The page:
Monday, August 17, 2015

California Stem Cell Agency Saying So Long to San Francisco

The new HQ location for the California stem cell agency
The city of Oakland does not have the same snap and sizzle as San Francisco, but it will soon have something that the famed city-by-the-bay will not have – the headquarters of an internationally known, $3 billion, stem cell research agency.

California’s taxpayer-financed program, which is arguably the largest, single source of stem cell research funding in the world, is leaving San Francisco this fall and moving across the bay to the sunnier and cheaper climes of Oakland.

The reason is that the agency is no longer the beneficiary of free space in San Francisco and can’t afford to pay sky-high rent to stay there.

Red bubble shows location of new CIRM HQ -- Google map
The new address for the California Institute for Regenerative Medicine (CIRM), as the agency is formally known, will be 1999 Harrison St. in Oakland.  CIRM will be housed on the 15th and 16th floors of a granite-clad building overlooking Lake Merritt in the downtown area.

In San Francisco, the agency’s neighbors included Happy Donuts, which also sold Louisiana fried chicken, and the San Francisco Giants baseball park.  In Oakland, its neighbors will include the FBI and Cerexa, Inc., a biotech firm owned by Forest Laboratories of New York. If CIRM workers are missing Happy Donuts fare, Oakland's famous Chicken&Waffles restaurant is only 15 minutes away on the bus.

The stem cell agency enjoyed its rent free location as the result of a bidding war in 2005 among cities in California to acquire the agency headquarters. San Francisco offered a package that it calculated at $18­­­­­­­ million. It also helped San Francisco that Bob Klein, the first chairman of the agency, lived on the San Francisco peninsula.

The agency and its auditor estimate that CIRM saved $12 million in rent and related benefits during the 10 years it has been in San Francisco. That money, however, will ultimately be spent on research or agency expenses.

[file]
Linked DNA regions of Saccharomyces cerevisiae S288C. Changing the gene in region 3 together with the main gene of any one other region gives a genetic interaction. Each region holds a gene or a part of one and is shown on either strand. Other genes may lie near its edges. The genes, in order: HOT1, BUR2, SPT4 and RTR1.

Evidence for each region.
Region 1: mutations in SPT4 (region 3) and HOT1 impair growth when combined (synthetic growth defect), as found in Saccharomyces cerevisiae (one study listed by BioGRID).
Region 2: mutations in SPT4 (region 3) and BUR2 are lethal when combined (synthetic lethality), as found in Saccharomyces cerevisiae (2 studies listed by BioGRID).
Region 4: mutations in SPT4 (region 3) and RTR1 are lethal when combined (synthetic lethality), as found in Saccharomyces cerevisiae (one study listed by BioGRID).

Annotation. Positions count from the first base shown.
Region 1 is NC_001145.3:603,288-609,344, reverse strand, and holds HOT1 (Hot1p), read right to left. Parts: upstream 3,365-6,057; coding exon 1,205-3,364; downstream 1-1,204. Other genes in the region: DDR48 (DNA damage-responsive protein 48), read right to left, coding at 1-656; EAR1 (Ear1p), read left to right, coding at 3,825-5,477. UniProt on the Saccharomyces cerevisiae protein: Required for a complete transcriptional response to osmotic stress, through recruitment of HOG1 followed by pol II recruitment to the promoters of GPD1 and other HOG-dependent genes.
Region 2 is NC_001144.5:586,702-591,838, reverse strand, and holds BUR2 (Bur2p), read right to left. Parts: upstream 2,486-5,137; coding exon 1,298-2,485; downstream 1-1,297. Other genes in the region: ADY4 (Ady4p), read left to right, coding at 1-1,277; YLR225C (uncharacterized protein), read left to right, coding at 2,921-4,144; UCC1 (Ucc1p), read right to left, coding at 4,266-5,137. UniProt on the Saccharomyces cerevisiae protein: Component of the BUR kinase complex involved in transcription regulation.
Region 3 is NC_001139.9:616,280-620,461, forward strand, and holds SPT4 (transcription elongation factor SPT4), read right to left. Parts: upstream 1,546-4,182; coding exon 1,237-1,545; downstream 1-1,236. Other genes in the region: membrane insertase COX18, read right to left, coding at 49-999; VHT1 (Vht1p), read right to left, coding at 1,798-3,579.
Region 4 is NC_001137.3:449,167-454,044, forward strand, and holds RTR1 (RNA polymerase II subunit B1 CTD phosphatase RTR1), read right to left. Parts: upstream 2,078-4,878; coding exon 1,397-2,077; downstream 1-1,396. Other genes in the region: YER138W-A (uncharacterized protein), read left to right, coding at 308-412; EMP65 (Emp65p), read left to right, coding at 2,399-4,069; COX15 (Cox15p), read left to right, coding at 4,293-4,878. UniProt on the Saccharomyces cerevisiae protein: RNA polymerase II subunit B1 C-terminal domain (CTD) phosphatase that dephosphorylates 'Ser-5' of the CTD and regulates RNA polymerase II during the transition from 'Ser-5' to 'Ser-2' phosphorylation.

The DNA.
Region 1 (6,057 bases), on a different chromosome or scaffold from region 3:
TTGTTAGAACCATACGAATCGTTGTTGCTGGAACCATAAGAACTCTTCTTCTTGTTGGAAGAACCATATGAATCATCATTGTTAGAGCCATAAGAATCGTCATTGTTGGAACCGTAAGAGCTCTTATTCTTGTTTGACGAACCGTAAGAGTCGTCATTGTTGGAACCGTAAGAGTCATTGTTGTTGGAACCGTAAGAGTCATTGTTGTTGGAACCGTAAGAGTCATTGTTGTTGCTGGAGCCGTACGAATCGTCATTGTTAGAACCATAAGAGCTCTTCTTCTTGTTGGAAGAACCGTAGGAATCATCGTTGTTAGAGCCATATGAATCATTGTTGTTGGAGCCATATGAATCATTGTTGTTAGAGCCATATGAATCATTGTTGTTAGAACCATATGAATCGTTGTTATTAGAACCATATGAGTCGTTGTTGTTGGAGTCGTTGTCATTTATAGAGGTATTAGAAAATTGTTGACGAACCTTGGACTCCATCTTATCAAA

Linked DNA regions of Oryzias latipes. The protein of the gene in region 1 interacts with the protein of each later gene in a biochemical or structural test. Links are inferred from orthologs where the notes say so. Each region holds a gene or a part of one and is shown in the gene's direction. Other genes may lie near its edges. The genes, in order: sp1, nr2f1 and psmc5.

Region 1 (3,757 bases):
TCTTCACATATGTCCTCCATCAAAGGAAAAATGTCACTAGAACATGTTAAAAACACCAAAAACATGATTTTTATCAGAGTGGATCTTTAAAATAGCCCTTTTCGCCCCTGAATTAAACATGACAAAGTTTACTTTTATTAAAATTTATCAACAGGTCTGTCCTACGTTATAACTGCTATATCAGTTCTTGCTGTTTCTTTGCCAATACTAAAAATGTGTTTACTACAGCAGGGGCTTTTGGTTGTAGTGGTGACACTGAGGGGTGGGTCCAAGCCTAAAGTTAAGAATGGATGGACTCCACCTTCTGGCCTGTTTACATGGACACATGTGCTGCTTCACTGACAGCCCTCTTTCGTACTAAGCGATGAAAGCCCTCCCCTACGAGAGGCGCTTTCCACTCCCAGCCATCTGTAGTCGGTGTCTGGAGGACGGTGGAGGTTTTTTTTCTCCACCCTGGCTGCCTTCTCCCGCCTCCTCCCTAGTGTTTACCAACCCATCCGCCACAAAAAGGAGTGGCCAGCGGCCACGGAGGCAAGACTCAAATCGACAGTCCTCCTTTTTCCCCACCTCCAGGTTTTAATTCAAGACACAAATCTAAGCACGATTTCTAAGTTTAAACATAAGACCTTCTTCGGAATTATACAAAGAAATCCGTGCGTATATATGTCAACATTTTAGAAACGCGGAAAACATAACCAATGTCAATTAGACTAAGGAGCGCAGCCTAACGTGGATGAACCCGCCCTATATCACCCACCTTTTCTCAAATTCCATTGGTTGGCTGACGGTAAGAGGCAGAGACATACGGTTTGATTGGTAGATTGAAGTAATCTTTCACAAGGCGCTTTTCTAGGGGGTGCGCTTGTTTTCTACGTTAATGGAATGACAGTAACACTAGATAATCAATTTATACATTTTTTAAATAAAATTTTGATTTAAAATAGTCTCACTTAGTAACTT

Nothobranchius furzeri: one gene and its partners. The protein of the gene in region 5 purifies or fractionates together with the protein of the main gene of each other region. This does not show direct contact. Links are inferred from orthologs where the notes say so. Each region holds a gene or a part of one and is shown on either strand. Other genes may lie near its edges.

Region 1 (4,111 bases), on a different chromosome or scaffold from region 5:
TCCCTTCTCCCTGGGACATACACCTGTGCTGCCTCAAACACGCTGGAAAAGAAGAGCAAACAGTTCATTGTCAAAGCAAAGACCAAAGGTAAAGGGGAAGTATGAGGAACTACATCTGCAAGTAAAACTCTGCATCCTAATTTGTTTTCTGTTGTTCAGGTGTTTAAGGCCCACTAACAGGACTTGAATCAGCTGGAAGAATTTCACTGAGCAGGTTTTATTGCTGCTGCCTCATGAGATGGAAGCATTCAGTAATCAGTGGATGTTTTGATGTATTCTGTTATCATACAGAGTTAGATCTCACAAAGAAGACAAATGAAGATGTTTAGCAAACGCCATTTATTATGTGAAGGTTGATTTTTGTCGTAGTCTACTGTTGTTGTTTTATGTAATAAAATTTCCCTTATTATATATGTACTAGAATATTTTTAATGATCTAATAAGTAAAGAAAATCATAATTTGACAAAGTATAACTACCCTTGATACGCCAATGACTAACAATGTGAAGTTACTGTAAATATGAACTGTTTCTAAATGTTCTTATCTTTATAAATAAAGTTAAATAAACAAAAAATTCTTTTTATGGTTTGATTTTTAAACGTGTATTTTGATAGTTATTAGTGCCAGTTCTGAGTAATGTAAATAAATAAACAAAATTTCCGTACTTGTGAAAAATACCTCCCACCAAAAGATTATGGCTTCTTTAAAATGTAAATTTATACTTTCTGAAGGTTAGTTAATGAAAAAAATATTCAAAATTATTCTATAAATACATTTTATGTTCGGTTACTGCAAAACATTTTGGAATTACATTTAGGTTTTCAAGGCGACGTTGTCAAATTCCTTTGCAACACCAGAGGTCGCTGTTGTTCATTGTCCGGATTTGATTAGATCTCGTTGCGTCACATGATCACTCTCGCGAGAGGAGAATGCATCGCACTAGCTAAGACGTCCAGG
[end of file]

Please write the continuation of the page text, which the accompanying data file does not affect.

That includes the rent for the new digs that will run $697,560 annually. The base rate for the 17,097 square feet is $3.40 a foot. The agency will have 14,411 square feet on the 16th floor of the 27-story building and 2,686 on the 15th. 

In response to a query, Kevin McCormack, CIRM’s senior director for communications, said,
“The term for the 16th floor is five years; the term on the 15th floor is three years, with an option to extend by two years to be coterminous with the term on the 16th floor.  This will provide CIRM with the flexibility to reduce its space and rent burden, depending upon the circumstances.”
The agency is expected to run out of cash for new awards in less than five years but will have ongoing functions related to its existing awards.

Costs for tenant improvements are still being calculated along with costs for the move.

Under the San Francisco lease, the owner provided free parking, a significant benefit for the agency employees, which number about 55.  Parking can run to $15 to $20 a day in the agency's current neighborhood, according to sanfrancisco.bestparking.com.

In Oakland, employees will have to pay for their own parking, but the agency is looking into government assistance programs. The location is near a BART station, a mass transit overhead rail system that runs through much of the San Francisco Bay Area.

Over the years, Oakland has presented a changing face to the public. In World War II, it was part of what was described as a “second gold rush” as the result of defense plant operations. In 1966 , the city was the headquarters of the Black Panthers, whose co-founder, Huey Newton, attended high school there. Today Oakland is involved in a wave of gentrification that has created tension­­ within the community.

It may be fitting for the agency to return to what is known as the East Bay area in California. Its first, temporary headquarter was located in Emeryville, just three miles up the road from its new space. 
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